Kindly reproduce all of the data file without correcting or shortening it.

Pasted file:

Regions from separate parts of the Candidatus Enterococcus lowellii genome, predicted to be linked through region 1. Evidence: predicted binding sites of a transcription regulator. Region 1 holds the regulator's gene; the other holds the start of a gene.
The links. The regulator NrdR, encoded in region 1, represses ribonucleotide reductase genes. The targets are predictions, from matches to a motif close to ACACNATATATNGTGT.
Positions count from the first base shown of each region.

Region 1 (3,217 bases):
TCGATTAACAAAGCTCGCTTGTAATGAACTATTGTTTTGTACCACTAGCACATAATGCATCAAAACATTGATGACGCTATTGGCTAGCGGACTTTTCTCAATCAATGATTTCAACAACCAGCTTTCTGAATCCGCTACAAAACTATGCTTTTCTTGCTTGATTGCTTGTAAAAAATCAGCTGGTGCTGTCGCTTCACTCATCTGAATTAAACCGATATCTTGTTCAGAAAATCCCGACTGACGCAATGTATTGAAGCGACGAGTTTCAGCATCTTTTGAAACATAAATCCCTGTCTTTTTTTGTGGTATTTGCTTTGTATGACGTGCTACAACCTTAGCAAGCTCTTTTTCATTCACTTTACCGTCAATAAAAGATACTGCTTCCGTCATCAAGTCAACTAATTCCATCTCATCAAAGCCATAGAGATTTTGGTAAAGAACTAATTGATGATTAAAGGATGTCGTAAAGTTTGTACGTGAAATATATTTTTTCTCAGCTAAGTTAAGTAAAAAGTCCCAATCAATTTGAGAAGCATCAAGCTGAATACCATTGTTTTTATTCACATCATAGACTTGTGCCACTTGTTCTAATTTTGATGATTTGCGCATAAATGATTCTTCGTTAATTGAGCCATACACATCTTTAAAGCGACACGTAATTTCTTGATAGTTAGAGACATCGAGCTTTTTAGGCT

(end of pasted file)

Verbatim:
Regions from separate parts of the Candidatus Enterococcus lowellii genome, predicted to be linked through region 1. Evidence: predicted binding sites of a transcription regulator. Region 1 holds the regulator's gene; the other holds the start of a gene.
The links. The regulator NrdR, encoded in region 1, represses ribonucleotide reductase genes. The targets are predictions, from matches to a motif close to ACACNATATATNGTGT.
Positions count from the first base shown of each region.

Region 1 (3,217 bases):
TCGATTAACAAAGCTCGCTTGTAATGAACTATTGTTTTGTACCACTAGCACATAATGCATCAAAACATTGATGACGCTATTGGCTAGCGGACTTTTCTCAATCAATGATTTCAACAACCAGCTTTCTGAATCCGCTACAAAACTATGCTTTTCTTGCTTGATTGCTTGTAAAAAATCAGCTGGTGCTGTCGCTTCACTCATCTGAATTAAACCGATATCTTGTTCAGAAAATCCCGACTGACGCAATGTATTGAAGCGACGAGTTTCAGCATCTTTTGAAACATAAATCCCTGTCTTTTTTTGTGGTATTTGCTTTGTATGACGTGCTACAACCTTAGCAAGCTCTTTTTCATTCACTTTACCGTCAATAAAAGATACTGCTTCCGTCATCAAGTCAACTAATTCCATCTCATCAAAGCCATAGAGATTTTGGTAAAGAACTAATTGATGATTAAAGGATGTCGTAAAGTTTGTACGTGAAATATATTTTTTCTCAGCTAAGTTAAGTAAAAAGTCCCAATCAATTTGAGAAGCATCAAGCTGAATACCATTGTTTTTATTCACATCATAGACTTGTGCCACTTGTTCTAATTTTGATGATTTGCGCATAAATGATTCTTCGTTAATTGAGCCATACACATCTTTAAAGCGACACGTAATTTCTTGATAGTTAGAGACATCGAGCTTTTTAGGCT